To an extent that reveals a thorough misunderstanding of the market forces, the financial media has failed to consider the different motivations and beliefs that drive the different types of investors who are active in the gold market. By treating the gold market as if it were comprised of just one type of investor, analysts have drawn false conclusions about the recent volatility.
Broadly speaking, the gold market consists of long-term investors, which are comprised of primarily private individuals who believe in gold as a better store of value than fiat currencies, and short-term traders, who are primarily financial professionals looking to play on momentum trades. The groups invest with different time horizons and with varying goals. Those with a long-term view tend to see gold as a hedge against inflation and as security against financial uncertainty. They tend to buy both paper gold (in the form of ETFs) and physical gold (in the form of coins, bars and, in some cases, jewelry). The physical market is divided between these small buyers and the central bank bullion buyers who acquire gold as national currency reserves.
In contrast, short-term players, like hedge funds, mutual funds and institutional day traders tend to be much more sensitive to trends and technical analysis. Trading effectively both ahead of and behind a particular asset price trend requires quick decisions and precise trade execution. To achieve this, these players tend to buy the vast majority of their gold in the form of easily traded ETFs. Certainly over the last decade, gold had established a clear upward momentum that such traders could not afford to ignore. To profit from this trade, participants did not need to care why gold was rising. A simple understanding of chart dynamics was sufficient.
Short-term traders also tend to pay very close attention to activities of leading institutions. When they sense that sentiment has turned among big market players, they will follow the expected momentum. On April 10th of this year, Goldman Sachs downgraded its 2013 gold forecast substantially. Gold fell hard on Friday of that week and then on April 15th gold had its biggest down day in 30 years. The GLD traded over 93 million shares that day, up from an average of 14 million. The price decline led to large liquidations by many gold ETFs.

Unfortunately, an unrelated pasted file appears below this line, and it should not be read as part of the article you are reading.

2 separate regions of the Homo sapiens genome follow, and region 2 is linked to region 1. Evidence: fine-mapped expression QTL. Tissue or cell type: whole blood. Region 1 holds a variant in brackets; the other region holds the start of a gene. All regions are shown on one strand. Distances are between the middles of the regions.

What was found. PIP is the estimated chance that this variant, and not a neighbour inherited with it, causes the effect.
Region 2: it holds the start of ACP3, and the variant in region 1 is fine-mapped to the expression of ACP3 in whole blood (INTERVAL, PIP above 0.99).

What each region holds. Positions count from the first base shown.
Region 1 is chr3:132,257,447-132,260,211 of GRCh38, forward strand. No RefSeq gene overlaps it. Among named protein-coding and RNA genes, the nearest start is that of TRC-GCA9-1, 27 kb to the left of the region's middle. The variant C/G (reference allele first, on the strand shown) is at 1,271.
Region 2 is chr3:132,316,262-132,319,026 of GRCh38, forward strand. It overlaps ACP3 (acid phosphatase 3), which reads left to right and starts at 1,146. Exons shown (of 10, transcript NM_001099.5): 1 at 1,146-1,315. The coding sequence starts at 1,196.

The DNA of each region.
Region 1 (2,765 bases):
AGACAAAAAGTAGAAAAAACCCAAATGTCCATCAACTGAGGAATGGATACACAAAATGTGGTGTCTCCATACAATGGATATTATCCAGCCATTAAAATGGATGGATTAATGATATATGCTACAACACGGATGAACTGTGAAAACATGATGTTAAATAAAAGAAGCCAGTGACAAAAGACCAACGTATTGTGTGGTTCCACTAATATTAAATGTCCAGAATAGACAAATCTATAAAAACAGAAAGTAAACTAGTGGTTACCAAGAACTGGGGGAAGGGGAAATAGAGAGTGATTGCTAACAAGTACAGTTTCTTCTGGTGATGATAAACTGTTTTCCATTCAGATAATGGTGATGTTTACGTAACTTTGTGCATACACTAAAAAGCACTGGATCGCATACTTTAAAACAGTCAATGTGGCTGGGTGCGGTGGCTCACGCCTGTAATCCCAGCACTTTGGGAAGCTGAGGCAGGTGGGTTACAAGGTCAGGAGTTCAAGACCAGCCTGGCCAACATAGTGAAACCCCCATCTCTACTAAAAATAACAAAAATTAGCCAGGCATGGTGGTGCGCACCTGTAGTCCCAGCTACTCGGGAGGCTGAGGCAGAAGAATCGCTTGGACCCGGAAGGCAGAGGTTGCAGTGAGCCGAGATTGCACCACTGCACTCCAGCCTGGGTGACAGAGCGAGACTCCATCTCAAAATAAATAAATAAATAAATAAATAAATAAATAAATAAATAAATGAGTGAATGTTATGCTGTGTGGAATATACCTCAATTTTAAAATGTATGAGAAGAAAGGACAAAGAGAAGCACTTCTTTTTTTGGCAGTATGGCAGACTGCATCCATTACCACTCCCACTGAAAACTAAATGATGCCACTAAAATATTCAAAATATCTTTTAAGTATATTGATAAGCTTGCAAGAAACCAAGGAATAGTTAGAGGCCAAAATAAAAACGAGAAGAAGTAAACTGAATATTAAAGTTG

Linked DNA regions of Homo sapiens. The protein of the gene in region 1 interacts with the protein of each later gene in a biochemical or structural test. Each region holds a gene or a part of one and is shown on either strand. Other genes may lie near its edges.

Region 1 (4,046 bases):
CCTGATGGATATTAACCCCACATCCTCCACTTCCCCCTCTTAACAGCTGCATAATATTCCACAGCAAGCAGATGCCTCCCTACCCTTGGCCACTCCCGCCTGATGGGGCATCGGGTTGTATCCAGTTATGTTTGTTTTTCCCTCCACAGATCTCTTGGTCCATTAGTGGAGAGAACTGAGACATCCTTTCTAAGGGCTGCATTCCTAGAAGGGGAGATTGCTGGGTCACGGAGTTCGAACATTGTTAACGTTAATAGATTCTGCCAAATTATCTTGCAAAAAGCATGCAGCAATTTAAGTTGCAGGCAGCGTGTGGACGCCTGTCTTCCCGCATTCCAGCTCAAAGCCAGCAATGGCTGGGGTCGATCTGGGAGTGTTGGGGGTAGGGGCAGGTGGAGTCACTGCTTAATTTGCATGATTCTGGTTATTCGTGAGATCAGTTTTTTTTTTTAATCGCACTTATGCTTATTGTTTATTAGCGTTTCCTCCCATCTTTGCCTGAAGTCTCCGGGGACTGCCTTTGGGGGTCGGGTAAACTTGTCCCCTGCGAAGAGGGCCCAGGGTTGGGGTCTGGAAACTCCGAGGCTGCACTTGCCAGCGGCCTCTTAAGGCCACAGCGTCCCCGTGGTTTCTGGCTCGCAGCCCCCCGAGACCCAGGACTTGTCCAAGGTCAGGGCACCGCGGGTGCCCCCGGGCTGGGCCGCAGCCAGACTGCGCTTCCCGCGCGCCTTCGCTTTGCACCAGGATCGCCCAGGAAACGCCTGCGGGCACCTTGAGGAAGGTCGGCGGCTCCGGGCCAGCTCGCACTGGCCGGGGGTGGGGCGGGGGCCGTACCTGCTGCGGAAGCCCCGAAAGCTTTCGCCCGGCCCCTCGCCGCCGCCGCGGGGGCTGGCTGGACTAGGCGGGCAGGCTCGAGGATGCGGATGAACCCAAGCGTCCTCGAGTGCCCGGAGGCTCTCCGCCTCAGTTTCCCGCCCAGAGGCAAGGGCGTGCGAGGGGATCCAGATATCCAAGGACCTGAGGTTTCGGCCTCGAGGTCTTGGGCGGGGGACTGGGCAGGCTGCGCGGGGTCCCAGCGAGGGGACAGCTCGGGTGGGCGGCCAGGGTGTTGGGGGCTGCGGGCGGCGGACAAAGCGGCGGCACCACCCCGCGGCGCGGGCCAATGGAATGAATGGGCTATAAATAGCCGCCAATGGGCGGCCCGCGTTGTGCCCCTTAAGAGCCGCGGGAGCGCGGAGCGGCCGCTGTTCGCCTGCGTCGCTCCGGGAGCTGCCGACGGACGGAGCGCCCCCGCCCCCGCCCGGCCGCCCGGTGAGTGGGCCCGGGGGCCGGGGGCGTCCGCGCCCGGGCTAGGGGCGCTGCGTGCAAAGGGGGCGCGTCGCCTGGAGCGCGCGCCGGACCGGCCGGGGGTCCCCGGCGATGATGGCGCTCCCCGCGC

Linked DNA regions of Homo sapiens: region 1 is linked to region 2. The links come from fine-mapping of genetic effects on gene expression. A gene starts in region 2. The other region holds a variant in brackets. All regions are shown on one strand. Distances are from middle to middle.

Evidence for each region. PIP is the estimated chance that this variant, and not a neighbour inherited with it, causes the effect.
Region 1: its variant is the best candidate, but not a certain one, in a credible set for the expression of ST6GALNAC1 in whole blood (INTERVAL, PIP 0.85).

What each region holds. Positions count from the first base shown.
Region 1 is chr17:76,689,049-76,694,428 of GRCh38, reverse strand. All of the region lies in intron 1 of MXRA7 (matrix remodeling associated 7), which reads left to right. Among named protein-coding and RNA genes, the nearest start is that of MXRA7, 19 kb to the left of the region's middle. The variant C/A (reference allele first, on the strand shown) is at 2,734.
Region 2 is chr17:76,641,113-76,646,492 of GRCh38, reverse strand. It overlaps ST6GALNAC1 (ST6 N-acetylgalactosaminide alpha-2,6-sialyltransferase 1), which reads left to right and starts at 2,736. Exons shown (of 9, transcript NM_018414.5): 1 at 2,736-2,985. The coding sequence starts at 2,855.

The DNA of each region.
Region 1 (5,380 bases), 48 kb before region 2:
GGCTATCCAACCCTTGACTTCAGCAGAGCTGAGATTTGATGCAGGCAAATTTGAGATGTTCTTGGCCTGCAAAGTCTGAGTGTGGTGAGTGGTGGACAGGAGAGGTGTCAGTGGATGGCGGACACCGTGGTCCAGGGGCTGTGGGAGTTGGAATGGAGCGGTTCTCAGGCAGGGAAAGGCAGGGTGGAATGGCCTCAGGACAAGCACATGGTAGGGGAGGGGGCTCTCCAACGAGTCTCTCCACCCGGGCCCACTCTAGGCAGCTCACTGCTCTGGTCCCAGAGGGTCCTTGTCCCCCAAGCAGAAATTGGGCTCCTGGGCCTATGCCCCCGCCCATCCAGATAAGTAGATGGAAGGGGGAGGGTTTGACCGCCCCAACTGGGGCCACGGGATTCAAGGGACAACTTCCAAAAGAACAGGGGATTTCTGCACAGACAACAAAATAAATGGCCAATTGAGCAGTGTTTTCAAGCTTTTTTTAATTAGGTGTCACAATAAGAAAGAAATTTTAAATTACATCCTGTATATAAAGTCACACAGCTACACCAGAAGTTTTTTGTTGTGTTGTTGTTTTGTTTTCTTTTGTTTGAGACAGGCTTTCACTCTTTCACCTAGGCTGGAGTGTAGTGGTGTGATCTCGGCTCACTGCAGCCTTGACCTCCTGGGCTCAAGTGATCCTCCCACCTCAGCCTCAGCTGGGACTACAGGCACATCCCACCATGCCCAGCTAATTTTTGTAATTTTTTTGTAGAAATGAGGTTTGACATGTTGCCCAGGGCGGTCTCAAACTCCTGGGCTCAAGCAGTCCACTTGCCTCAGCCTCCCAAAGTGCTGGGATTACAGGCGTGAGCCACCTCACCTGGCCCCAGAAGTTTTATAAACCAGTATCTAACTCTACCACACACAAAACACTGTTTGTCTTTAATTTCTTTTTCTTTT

While the big institutions are driven by momentum into gold, they also relied on fears related to inflation and economic uncertainty. However, many have now abandoned these concerns. In reaching its bearish conclusion on gold, Goldman Sachs cited low global inflation, and surging equity markets in the U.S. and Japan as reasons to believe that the bull run in gold had come and gone. However, their conclusions are hasty.
In seeing a diminished threat of inflation, mainstream analysts fail to appreciate that much of the trillions of dollars of Quantitative Easing (QE) continues to be hoarded in bank deposits. The velocity of money, which has much to do with rising prices, remains at generational lows. It is not until banks lend this money out, usually on a leveraged or fractional basis, that it becomes part of the money supply and therefore actively pushes up prices. Therefore, while QE creates a risk of future inflation, even hyperinflation, it remains only as a latent risk. In addition, as we have argued many times, official government statistics have tended to hide the true extent of rising prices. Faced with low inflation and QE driven stock and bond markets reaching new nominal highs almost daily, inflation hedgers have sold gold and reallocated funds into stocks, bond markets and even real estate. But recent sell offs in Japanese equities and bonds could hint at the limit in such an expectation.
However, demand for physical gold continues to rise in China and India, while central banks added 109.2 tonnes to their reserves in Q1, 2013. Even in the U.S., demand for gold jewelry rose for the first time since Q3, 2005 and global demand for gold coins and bullion rose by 10 percent on a year-over-year basis. Additionally, the U.S. Mint announced it would be resuming its suspended sales of 1/10 oz. American Eagles at 40% over spot price. Despite this strong demand for physical gold, ETFs saw outflows of 176.9 tonnes in Q1, 2013. Clearly a disconnect between physical long-term investors and short-term traders has begun to emerge.
This past week, Fed Chairman Ben Bernanke hinted that if economic conditions were to continue improving there could be a 'tapering' off of the Fed's massive $85 billion a month QE program. The mere hint of even a reduction in QE was enough to send stock markets tumbling. Most likely the market turmoil strengthened the hand of policy doves on the FOMC. The Fed can harbor few illusions about the ability of stock and real estate prices to hold up when Fed support is withdrawn. This suggests QE virtually without limit.
As the central banks of Japan, England and the EU appear to have followed with their own programs of unprecedented QE, it looks as if the tightening expectations that are driving the sell off in gold are poorly founded. I would expect that ever greater torrents of fiat cash will continue to drive stock and bond markets up and interest rates and currency values down. Based on the dynamics of the physical market, it would appear that many smaller investors agree. As a result, we could conclude that the overall sentiment towards gold is not nearly as negative as we have been recently led to believe.